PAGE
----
The conventional wisdom has been that when heart disease shows up in women, it simply arrives more slowly, generally lagging about 10 to 20 years behind men. But a review of blood pressure measures for nearly 32,800 people collected over four decades casts doubt on that view—and suggests, once again, the health system must do more to recognize men and women are different, and thus, diseases act differently.
A study published recently in JAMA Cardiology found certain vascular diseases not only develop earlier but progress quickly, which the authors said can set women up for late-life heart problems “that tend to present differently, not simply later” than those in men.
The authors—who came from Harvard, Cedars-Sinai Los Angeles, and Turku University in Finland—reached their conclusions by shedding old assumptions of the past. Instead of assuming that men and women are basically the same physically, this team assumed they are different, and by looking for gender-specific differences in the blood pressure data, they uncovered new insights.
The researchers used data from 144,599 separate blood pressure readings taken between 1971 and 2014 from patients aged 5 to 98, which were recorded in four different studies.
Compared with men, women “clearly exhibit a steeper increase in [blood pressure] that begins as early as the third decade and continues throughout the life course” they wrote.
What causes gender-related differences in blood pressure? The authors say there could be a host of reasons, including hormonal factors, chromosomal factors, and differences in gene expression. Women are smaller, and their organs—including the heart—are smaller, too. The most differences are those associated with when women begin menstruating and having children; beyond the hormonal changes, blood volume increases, and so does the heart rate.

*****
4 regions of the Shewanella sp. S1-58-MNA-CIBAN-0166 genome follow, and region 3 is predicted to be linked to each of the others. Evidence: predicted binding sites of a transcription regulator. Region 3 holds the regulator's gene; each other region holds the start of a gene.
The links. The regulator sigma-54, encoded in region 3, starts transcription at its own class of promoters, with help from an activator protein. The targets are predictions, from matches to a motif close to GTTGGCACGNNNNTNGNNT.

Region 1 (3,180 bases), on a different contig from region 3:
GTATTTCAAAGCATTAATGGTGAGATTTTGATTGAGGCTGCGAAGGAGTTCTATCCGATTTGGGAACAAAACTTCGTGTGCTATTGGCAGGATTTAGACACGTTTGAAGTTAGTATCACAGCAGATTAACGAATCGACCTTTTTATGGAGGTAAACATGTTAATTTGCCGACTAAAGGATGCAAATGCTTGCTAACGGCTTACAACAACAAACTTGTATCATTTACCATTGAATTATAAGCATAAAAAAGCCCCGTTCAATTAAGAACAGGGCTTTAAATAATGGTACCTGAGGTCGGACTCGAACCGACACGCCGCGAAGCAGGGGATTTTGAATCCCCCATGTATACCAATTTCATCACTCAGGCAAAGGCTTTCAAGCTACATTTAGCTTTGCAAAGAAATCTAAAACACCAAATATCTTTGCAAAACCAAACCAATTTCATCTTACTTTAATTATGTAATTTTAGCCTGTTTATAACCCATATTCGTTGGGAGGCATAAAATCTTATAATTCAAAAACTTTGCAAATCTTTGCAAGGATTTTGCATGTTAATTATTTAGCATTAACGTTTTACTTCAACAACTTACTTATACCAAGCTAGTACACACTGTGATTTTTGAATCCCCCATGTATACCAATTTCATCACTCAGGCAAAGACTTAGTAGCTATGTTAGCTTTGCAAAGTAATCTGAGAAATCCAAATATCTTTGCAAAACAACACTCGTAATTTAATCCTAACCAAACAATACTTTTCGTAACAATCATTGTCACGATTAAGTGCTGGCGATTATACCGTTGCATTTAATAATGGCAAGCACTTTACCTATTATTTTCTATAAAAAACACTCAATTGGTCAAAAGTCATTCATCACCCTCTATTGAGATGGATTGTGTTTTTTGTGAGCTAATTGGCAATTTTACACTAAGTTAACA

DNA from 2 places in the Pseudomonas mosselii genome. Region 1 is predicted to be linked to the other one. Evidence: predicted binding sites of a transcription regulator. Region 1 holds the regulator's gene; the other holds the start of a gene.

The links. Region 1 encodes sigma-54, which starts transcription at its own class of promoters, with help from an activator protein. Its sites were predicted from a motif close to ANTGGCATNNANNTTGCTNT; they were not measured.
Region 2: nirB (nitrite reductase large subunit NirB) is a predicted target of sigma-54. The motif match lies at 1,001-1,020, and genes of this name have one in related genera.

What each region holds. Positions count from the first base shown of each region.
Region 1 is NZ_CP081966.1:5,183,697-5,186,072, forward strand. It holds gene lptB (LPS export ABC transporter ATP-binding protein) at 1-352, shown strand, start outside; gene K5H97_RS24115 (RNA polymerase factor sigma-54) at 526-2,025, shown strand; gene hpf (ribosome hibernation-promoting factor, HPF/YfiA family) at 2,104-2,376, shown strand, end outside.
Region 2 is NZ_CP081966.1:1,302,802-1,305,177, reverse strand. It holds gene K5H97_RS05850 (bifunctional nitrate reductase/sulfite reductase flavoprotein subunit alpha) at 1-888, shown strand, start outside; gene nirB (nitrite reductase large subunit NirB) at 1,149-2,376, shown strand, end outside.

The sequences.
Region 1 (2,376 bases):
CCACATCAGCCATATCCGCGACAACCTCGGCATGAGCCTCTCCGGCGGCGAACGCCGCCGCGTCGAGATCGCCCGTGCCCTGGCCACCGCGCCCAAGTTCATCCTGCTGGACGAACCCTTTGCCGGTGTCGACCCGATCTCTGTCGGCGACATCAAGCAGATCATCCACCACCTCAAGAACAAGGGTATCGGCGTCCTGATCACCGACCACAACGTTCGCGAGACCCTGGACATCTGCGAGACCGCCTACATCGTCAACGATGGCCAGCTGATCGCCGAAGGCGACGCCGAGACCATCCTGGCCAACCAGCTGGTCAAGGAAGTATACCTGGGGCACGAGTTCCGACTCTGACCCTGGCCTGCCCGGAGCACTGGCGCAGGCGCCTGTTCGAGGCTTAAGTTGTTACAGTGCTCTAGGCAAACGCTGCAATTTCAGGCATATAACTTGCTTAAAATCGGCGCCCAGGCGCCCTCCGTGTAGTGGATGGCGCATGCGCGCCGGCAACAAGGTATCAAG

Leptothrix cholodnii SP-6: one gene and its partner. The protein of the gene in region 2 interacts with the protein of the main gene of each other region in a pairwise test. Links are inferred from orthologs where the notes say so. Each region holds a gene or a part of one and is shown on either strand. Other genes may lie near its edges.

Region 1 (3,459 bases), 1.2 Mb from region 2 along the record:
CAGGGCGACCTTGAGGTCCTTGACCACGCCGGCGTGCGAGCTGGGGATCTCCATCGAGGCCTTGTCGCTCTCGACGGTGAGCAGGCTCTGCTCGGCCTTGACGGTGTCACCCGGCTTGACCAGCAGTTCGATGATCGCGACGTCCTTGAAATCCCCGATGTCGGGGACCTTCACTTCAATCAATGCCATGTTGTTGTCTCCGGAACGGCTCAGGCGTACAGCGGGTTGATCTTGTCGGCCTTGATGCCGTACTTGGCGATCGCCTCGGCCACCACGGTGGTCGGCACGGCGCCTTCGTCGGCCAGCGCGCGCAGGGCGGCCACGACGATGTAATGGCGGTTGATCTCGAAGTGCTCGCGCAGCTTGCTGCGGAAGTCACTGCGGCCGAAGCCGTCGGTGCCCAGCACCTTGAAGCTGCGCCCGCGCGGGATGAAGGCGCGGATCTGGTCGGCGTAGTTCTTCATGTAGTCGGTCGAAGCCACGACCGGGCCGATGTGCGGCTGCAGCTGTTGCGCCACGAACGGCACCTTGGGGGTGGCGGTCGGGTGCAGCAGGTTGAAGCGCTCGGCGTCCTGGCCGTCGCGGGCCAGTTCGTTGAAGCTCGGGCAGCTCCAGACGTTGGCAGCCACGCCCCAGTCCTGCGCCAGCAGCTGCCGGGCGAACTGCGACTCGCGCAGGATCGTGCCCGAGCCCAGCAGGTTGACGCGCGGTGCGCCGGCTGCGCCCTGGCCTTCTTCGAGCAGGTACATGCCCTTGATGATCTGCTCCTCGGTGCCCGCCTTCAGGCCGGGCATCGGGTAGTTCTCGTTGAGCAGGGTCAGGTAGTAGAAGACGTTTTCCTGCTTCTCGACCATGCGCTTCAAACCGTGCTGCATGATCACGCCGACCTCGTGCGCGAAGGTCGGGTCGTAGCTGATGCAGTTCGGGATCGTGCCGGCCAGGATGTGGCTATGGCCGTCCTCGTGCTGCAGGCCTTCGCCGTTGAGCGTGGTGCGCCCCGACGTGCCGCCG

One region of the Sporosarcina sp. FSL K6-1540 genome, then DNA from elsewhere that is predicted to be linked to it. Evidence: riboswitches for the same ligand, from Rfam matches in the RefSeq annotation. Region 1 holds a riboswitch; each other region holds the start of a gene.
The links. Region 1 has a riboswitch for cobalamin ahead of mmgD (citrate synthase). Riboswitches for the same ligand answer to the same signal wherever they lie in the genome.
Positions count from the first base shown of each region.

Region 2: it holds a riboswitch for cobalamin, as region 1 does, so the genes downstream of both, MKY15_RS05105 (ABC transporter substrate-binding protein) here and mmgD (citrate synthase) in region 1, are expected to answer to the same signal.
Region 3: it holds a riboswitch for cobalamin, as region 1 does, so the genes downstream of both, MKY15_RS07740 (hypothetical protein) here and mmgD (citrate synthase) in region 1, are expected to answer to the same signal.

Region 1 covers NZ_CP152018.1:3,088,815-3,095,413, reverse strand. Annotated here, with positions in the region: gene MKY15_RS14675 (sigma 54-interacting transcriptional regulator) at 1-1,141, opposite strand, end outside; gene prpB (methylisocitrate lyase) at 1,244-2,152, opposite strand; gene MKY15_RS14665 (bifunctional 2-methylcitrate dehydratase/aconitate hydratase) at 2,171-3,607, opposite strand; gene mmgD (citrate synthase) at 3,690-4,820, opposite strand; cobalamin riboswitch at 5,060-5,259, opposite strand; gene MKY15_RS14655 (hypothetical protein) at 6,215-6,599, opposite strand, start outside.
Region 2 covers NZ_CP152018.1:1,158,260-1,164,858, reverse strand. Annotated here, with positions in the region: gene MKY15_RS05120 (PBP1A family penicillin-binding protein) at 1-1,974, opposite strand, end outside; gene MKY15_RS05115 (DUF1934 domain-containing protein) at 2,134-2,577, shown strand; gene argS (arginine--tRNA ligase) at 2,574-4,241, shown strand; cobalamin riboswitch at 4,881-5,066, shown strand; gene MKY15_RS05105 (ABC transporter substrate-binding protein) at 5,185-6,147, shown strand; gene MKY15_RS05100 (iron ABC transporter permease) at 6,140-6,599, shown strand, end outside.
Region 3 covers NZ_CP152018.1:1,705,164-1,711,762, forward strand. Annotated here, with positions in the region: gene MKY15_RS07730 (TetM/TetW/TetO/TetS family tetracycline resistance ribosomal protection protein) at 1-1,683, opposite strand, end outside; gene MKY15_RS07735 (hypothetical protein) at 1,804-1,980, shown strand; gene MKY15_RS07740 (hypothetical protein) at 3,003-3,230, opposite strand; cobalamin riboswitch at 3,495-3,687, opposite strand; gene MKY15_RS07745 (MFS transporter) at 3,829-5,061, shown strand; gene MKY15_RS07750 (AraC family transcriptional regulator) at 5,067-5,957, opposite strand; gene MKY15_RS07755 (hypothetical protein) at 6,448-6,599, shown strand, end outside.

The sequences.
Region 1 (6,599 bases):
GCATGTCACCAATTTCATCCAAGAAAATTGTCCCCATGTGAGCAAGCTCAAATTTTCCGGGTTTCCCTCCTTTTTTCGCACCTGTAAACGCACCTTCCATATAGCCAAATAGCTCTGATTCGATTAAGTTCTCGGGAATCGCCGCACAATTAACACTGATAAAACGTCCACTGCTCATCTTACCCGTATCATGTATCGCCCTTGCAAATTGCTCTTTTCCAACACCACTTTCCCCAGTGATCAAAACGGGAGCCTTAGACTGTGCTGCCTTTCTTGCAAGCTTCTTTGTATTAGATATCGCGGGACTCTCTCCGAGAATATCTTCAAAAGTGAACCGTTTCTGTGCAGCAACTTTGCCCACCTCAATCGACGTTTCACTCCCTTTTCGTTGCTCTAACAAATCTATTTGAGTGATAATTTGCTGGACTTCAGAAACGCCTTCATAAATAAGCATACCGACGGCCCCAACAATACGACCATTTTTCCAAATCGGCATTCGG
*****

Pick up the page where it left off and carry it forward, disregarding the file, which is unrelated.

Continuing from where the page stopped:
The differences beyond biology can matter, too. “Importantly, complex social, economic, and structural environmental factors lead to differences in the lived experience between men and women that can affect physiology as well as vascular biology,” the authors write.
Such differences are important because of studies of drugs developed for type 2 diabetes are now being shown to be effective in some forms of heart failure. More studies are expected that may show whether these drugs, called SGLT2 inhibitors, are effective in the form of heart failure associated with stiffness in the heart’s left ventricle. As the authors note, this dangerous condition is more likely to affect women, especially if they have high blood pressure. Right now, no drugs have been shown to prevent early death from this condition.
More work is needed, the authors said, to understand how the differences between men and women affect cardiovascular risk, so that prevention and management efforts can be tailored for each.